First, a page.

over and squatted in front of me, taking my hands.
“But if the tables had been turned, I probably would
done the same thing, kid.”
I asked, relieved that he wasn’t yelling at me or scolding me for not minding my own business.
Instead, he was holding my hands, caressing my fingers, and looking at me with nothing but love.
He finally pulled himself up and sat back on the bench next to me.
leaned over and
rested my head in his lap, staring out at the opposite wall. He combed his fingers through my hair. The soft stroke of his hand calmed my nerves. My heart found a rhythmic balance for the first time
since he held me at the Fall Ball
. My breathing finally steadied. I closed my eyes and enjoyed the touch of his legs beneath my cheek and his fingers in my hair.
And I don’t know how long we sat there, neither one of us speaking, but it must’ve been a while. Because before I knew it, Charlie was nudging me awake.
Sunday December 16
Luke was gone by the time Charlie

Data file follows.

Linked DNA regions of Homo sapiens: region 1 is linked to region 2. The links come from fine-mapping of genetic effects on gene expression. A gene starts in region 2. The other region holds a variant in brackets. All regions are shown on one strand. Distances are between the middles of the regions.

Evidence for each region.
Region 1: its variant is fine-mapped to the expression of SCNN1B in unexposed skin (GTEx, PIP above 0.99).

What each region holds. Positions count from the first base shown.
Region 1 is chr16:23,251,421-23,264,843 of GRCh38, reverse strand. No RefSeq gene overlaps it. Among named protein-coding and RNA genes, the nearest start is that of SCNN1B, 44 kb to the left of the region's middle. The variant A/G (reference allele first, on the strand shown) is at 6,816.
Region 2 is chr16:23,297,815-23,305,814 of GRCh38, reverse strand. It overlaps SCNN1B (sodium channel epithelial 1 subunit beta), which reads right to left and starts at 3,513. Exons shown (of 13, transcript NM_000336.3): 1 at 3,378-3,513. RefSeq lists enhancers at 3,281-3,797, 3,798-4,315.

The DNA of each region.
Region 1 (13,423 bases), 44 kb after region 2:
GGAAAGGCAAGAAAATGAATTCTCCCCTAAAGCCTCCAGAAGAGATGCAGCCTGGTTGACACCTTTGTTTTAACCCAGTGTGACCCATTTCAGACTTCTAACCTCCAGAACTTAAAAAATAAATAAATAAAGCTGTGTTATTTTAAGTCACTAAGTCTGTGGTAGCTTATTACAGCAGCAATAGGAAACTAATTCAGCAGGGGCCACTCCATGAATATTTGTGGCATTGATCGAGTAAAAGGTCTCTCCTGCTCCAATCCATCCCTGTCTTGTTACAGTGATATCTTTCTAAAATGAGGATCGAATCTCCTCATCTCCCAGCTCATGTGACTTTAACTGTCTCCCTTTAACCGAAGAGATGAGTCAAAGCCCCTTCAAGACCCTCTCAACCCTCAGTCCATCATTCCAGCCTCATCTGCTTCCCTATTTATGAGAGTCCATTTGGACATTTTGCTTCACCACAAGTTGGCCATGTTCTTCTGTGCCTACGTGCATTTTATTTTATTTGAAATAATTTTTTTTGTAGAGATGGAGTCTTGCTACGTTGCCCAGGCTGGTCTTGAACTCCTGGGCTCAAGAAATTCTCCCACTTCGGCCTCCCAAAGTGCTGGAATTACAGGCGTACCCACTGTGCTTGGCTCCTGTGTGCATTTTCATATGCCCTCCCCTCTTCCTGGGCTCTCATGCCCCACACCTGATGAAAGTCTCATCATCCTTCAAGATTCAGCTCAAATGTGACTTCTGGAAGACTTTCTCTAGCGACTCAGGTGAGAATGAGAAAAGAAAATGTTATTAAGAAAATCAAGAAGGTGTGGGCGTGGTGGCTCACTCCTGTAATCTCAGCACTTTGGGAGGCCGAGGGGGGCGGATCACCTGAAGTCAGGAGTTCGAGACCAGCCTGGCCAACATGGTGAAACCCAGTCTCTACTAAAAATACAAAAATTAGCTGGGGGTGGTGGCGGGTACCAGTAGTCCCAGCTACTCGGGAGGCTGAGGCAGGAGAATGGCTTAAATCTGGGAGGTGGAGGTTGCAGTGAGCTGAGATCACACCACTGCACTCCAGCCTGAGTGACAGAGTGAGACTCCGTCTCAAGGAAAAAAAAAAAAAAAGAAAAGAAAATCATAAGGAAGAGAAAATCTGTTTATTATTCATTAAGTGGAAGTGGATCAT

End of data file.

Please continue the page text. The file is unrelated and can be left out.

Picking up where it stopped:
retrieved me from the holding cell
. I don’t know how he slipped away without waking me, or how he got out without a key, but he was definitely gone.
My guess was that Detective Bruno helped him escape, but I couldn’t figure out how I’d missed it. Either way, I w
he wasn’t there
. There was no telling how Charlie would
reacted to finding me and Luke locked in the same cell together.
Now, a day later, I hadn’t heard from Luke. It seemed like things were back to normal again.
pple cinnamon candles were burning all around the house; it was my mom’s favorite scent this time of year. And sin
ce the anniversary of my parent
death was approaching
ly, I’d been feeling very nostalgic as the days went on.
okay, Julie. It takes a few times to get it right,” Matt said, placating me. I doubted
it ever took him more than one time
to master anything
in the kitchen
. But the first time I pulled mom’s secret recipe holiday cookies out